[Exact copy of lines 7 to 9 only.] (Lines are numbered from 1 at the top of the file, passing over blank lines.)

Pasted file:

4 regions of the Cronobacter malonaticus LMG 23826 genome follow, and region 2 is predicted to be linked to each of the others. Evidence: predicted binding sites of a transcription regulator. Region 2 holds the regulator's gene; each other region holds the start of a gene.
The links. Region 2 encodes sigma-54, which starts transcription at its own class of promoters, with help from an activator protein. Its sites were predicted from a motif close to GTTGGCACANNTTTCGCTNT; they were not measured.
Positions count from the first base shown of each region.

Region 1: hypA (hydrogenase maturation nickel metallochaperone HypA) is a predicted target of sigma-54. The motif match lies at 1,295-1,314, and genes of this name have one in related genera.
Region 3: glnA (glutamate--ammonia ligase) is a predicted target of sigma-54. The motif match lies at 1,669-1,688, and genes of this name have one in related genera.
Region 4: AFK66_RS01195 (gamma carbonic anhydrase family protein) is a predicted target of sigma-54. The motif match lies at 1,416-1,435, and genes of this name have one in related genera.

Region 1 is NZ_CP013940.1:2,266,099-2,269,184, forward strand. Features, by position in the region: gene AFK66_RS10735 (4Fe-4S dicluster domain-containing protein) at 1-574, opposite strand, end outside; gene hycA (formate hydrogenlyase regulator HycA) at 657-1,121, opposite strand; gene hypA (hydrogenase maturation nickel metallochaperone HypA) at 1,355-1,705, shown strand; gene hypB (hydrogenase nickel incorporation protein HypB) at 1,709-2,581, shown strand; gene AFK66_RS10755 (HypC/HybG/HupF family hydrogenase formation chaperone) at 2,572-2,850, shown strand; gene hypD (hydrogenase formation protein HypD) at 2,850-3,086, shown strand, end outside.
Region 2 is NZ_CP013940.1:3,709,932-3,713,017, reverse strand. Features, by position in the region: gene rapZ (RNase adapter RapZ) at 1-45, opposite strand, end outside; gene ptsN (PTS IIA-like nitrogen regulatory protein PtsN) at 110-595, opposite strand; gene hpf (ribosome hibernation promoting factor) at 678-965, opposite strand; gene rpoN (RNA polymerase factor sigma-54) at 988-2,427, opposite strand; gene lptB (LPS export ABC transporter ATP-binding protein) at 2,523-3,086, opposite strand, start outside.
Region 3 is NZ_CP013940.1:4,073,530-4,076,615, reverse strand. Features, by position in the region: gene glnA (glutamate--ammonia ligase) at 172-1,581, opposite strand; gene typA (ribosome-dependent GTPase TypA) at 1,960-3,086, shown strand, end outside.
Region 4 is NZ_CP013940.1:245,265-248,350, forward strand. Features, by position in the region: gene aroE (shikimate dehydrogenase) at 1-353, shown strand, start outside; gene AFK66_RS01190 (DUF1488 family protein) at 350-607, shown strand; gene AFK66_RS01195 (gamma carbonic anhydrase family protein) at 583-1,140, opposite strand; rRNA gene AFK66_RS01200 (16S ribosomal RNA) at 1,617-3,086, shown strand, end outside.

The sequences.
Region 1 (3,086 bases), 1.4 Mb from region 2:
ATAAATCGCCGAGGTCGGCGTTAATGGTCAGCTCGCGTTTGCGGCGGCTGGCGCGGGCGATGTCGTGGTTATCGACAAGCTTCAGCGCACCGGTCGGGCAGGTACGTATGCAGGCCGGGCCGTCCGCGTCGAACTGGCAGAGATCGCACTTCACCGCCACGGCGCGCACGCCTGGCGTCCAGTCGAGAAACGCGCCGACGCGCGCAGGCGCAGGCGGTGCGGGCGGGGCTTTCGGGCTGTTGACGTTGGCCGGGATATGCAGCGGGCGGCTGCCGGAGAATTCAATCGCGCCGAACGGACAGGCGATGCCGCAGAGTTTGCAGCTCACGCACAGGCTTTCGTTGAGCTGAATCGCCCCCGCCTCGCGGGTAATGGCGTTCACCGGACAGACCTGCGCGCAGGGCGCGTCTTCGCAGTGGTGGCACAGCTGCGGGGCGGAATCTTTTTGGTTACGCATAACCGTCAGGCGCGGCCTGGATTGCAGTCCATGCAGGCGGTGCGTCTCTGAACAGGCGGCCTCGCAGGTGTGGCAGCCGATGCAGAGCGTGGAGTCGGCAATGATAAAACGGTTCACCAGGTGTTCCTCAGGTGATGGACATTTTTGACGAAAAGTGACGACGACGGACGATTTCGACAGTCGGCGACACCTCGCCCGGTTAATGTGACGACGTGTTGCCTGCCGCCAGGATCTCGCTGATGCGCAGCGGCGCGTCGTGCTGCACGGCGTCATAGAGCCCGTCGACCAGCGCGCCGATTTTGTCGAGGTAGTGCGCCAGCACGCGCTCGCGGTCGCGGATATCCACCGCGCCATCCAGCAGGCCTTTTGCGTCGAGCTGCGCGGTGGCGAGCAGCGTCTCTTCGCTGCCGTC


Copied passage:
Region 1 is NZ_CP013940.1:2,266,099-2,269,184, forward strand. Features, by position in the region: gene AFK66_RS10735 (4Fe-4S dicluster domain-containing protein) at 1-574, opposite strand, end outside; gene hycA (formate hydrogenlyase regulator HycA) at 657-1,121, opposite strand; gene hypA (hydrogenase maturation nickel metallochaperone HypA) at 1,355-1,705, shown strand; gene hypB (hydrogenase nickel incorporation protein HypB) at 1,709-2,581, shown strand; gene AFK66_RS10755 (HypC/HybG/HupF family hydrogenase formation chaperone) at 2,572-2,850, shown strand; gene hypD (hydrogenase formation protein HypD) at 2,850-3,086, shown strand, end outside.
Region 2 is NZ_CP013940.1:3,709,932-3,713,017, reverse strand. Features, by position in the region: gene rapZ (RNase adapter RapZ) at 1-45, opposite strand, end outside; gene ptsN (PTS IIA-like nitrogen regulatory protein PtsN) at 110-595, opposite strand; gene hpf (ribosome hibernation promoting factor) at 678-965, opposite strand; gene rpoN (RNA polymerase factor sigma-54) at 988-2,427, opposite strand; gene lptB (LPS export ABC transporter ATP-binding protein) at 2,523-3,086, opposite strand, start outside.
Region 3 is NZ_CP013940.1:4,073,530-4,076,615, reverse strand. Features, by position in the region: gene glnA (glutamate--ammonia ligase) at 172-1,581, opposite strand; gene typA (ribosome-dependent GTPase TypA) at 1,960-3,086, shown strand, end outside.